Essay about Person Environment -Correspondence Counseling

2723 Words Apr 15th, 2012 11 Pages
Person-Environment-Correspondence Counseling
Freya Cooper-Richardson
Troy University-Phenix City
Vocational Psychology and Career Development
PSY 6635
Dr. Thomas Peavy
April 01, 2011

Person-Environment-Correspondence Counseling The concept of person-environment fit (P-E fit) is central to research in organizational behavior, organizational psychology, and human resource management (Dawis & Lofquist, 1984; Edwards, Caplan, & Harrison, 1998; Holland, 1997; Kristof, 1996; Walsh, Craik & Price, 2000). P-E fit has been examined in reference to various person and environment constructs, such as employee needs and work- related rewards (Dawis, 1992; Edwards & Harrison, 1993; Rice, McFarlin, & Bennett, 1989), employee abilities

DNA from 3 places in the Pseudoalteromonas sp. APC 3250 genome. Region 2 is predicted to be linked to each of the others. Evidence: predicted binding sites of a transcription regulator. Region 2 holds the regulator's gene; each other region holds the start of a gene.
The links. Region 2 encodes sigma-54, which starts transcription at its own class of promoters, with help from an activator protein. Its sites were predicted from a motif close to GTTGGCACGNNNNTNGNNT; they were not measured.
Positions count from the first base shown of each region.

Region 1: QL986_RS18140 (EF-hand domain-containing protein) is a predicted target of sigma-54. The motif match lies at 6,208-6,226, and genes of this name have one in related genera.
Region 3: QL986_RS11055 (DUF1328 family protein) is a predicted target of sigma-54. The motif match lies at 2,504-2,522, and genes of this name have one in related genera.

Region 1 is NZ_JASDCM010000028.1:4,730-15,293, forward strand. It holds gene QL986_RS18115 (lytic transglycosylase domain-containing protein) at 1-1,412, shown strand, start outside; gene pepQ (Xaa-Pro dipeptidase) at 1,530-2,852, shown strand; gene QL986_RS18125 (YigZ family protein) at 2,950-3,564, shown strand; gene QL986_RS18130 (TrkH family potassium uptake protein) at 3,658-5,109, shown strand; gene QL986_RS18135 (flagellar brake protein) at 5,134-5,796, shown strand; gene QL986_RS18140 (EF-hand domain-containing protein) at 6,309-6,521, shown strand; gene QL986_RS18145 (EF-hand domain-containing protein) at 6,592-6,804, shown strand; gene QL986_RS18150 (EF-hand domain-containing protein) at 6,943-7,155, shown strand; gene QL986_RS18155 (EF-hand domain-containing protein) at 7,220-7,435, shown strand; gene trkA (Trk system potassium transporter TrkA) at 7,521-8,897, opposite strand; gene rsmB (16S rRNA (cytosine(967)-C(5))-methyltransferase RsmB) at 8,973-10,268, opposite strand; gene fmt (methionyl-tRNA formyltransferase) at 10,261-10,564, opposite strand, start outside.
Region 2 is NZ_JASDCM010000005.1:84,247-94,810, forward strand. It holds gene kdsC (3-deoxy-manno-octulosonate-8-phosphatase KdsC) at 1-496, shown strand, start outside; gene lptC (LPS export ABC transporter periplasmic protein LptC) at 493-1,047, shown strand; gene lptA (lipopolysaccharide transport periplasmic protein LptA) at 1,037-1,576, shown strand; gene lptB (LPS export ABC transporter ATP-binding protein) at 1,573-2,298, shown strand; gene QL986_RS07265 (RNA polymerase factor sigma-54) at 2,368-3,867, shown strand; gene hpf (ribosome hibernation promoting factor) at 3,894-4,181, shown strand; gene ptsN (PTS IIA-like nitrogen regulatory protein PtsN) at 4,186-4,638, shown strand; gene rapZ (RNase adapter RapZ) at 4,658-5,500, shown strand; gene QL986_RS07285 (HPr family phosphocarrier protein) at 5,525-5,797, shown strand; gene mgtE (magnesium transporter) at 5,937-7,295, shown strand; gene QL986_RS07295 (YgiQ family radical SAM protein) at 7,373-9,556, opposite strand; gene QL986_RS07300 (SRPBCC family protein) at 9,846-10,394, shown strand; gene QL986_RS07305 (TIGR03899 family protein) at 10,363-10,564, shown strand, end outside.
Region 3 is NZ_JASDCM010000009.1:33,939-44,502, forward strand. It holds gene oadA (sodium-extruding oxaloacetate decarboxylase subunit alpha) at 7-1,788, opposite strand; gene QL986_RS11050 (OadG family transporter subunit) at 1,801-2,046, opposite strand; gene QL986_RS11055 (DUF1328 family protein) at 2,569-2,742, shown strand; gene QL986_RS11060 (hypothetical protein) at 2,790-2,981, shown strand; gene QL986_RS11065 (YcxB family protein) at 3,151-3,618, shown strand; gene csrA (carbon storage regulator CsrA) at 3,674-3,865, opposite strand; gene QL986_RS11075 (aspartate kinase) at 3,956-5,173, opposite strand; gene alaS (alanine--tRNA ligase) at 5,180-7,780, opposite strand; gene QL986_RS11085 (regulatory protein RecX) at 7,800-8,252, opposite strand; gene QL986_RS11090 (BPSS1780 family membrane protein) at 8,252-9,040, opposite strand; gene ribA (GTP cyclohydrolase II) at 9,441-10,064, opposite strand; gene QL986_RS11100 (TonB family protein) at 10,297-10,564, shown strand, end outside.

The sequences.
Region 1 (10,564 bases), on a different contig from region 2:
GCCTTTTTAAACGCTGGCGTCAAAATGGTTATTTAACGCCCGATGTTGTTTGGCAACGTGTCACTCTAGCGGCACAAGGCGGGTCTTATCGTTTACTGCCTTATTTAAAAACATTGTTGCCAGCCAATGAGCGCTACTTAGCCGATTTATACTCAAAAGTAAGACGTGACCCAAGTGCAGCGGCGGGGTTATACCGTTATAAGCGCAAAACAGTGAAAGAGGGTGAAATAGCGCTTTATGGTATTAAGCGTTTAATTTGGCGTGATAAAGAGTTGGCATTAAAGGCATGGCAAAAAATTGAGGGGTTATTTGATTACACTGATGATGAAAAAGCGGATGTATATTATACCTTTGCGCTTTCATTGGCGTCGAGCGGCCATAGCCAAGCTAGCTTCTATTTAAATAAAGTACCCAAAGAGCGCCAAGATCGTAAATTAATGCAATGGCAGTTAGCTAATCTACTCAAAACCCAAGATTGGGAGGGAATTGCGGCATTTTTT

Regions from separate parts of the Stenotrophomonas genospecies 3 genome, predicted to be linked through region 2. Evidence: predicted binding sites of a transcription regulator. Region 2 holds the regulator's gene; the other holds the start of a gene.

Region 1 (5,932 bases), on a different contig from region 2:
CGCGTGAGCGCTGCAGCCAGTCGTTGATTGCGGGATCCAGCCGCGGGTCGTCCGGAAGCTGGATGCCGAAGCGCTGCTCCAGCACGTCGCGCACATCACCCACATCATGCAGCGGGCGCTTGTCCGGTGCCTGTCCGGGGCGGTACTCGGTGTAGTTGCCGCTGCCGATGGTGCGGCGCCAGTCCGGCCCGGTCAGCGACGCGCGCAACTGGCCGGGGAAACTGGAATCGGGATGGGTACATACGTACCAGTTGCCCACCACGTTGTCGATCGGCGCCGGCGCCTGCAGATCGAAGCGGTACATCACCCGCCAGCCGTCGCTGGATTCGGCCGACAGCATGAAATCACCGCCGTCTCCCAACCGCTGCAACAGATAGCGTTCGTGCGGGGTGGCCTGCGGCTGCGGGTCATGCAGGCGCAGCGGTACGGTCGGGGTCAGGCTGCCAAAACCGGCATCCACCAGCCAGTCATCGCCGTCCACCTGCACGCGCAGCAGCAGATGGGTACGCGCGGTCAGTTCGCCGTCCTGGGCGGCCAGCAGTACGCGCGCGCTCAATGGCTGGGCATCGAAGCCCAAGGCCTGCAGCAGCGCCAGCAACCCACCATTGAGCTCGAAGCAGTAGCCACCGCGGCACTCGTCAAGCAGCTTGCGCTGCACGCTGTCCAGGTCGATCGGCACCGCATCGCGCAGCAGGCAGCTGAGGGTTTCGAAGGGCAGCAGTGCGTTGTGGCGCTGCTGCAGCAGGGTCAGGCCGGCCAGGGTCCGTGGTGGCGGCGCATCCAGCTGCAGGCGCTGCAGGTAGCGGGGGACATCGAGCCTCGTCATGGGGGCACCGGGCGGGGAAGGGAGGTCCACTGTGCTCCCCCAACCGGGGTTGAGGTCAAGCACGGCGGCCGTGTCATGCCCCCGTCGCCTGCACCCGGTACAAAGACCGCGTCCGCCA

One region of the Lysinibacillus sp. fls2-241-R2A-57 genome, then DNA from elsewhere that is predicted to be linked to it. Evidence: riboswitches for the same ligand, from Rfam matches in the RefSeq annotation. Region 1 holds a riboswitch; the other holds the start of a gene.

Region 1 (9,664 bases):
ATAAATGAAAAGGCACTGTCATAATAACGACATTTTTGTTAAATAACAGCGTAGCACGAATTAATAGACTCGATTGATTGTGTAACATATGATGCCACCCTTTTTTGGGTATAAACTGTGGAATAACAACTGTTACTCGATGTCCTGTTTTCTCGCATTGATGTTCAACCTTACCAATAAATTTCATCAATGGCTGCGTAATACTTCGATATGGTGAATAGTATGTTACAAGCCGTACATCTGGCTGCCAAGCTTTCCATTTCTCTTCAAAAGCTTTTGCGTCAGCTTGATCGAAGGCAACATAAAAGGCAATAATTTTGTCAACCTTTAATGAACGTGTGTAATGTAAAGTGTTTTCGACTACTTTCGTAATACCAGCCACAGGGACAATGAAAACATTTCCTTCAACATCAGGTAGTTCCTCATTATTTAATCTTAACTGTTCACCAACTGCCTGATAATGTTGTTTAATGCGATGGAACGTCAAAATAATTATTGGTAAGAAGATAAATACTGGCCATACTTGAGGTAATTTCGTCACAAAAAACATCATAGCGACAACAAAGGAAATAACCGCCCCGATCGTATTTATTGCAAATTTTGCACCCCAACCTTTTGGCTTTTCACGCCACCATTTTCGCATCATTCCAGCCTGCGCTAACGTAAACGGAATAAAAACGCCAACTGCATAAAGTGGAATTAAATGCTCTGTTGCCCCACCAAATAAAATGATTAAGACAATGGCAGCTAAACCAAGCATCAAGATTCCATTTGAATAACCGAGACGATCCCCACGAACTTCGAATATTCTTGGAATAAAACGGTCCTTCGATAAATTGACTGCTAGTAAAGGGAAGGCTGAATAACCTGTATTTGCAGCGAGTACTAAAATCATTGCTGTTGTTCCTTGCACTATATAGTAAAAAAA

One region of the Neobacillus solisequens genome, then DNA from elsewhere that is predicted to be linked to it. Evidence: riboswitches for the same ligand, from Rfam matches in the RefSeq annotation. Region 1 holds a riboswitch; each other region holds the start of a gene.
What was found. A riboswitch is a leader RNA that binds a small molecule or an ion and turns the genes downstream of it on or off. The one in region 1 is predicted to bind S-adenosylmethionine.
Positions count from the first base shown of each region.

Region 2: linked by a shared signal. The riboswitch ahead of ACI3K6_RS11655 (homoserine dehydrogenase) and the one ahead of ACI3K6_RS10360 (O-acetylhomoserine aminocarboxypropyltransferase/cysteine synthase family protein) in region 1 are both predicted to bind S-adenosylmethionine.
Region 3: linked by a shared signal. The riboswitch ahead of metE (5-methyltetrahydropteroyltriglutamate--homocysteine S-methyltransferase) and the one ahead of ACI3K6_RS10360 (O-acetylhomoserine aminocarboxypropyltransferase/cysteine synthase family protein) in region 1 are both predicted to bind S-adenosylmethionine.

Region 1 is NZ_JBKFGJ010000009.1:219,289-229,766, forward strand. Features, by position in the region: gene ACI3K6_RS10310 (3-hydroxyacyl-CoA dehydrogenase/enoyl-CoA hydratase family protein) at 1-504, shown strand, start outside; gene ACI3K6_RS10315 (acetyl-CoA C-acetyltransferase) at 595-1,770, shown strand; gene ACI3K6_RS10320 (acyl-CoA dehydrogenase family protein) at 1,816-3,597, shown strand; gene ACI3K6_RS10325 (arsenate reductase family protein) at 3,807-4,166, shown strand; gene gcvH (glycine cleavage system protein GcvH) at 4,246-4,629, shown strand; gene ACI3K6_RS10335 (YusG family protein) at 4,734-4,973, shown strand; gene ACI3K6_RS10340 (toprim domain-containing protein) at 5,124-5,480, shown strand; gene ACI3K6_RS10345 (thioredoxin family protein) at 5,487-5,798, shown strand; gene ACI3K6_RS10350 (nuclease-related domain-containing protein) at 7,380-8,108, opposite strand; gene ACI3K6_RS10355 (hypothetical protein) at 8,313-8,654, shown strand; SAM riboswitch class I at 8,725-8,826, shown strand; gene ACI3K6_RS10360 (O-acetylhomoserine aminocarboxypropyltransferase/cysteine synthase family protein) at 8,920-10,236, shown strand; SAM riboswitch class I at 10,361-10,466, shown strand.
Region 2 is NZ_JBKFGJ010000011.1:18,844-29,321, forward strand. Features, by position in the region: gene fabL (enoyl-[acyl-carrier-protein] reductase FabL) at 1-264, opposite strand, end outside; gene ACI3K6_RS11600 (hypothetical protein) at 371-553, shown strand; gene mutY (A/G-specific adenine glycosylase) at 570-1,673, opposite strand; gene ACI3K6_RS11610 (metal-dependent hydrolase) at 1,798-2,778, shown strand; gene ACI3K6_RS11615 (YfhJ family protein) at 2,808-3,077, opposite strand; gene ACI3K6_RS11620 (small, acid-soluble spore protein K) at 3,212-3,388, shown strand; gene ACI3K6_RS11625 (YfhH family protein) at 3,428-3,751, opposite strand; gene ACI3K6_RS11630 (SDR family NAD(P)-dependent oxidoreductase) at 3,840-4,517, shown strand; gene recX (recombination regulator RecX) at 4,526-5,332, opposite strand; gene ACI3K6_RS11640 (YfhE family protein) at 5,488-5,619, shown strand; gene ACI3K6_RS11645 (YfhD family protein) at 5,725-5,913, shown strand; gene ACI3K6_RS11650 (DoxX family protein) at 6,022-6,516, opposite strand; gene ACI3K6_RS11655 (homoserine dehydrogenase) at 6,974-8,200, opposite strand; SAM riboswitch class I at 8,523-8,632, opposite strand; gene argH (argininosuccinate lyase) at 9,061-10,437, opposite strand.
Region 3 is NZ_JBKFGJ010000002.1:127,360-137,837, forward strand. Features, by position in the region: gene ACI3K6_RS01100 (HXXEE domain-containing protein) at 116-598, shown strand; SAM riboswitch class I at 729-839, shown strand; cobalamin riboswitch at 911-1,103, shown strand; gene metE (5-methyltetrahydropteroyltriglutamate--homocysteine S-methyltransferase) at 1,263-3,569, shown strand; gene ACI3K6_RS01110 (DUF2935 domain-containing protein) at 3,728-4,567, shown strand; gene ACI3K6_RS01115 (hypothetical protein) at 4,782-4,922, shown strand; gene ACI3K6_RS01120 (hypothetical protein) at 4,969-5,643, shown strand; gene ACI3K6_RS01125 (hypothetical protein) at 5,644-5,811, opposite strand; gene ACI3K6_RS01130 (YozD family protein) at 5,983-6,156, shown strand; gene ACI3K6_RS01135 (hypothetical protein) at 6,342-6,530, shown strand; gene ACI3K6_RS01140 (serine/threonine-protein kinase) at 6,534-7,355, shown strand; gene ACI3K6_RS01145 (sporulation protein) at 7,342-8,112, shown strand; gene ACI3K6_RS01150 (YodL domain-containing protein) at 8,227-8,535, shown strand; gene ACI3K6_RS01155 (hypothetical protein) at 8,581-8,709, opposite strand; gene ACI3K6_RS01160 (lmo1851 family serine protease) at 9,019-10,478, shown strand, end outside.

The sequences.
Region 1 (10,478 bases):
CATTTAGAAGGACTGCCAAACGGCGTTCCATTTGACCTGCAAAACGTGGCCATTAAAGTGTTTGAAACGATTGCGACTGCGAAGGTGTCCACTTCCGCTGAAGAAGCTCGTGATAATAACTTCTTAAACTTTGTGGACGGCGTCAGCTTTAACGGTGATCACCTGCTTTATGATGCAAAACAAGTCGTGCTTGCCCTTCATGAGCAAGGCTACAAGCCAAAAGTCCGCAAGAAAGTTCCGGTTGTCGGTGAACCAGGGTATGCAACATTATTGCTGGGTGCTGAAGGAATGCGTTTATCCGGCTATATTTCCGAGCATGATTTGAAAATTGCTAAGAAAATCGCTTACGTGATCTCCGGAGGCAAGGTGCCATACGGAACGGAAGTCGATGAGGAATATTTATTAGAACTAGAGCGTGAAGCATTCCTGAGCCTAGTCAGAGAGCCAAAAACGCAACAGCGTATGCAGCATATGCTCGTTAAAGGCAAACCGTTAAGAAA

…show more content…
Second, a different number of matching criteria is used in each approach: six in Holland’s theory (or eight in Roe’s, 1956) and 20 in the Theory of Work Adjustment. Third, each approach is especially useful at a different stage of the career development process (Osipow, 1990): Interest theories have typically been applied in the context of counseling and during the career decision-making process, in which the individual has to choose an occupation that fits him or her best, whereas the Theory of Work Adjustment has been typically applied to the workplace itself, that is in choosing and adjusting to a specific job (Gati et al. 1996). The orientation of the Theory of Work Adjustment toward specific jobs is reflected in the inclusion of characteristics such as coworkers, supervisors, and company policies and practices, which cannot typically be considered during the decision-making process about what occupation or training course to select (Gati et al. 1996). A reading of the P-O fit literature indicates that, in the course of its history, this literature initially focused more on organizational-level outcomes, such as organizational structure, culture, and effectiveness (Schneider et al., 2001), and later focused on the
Open Document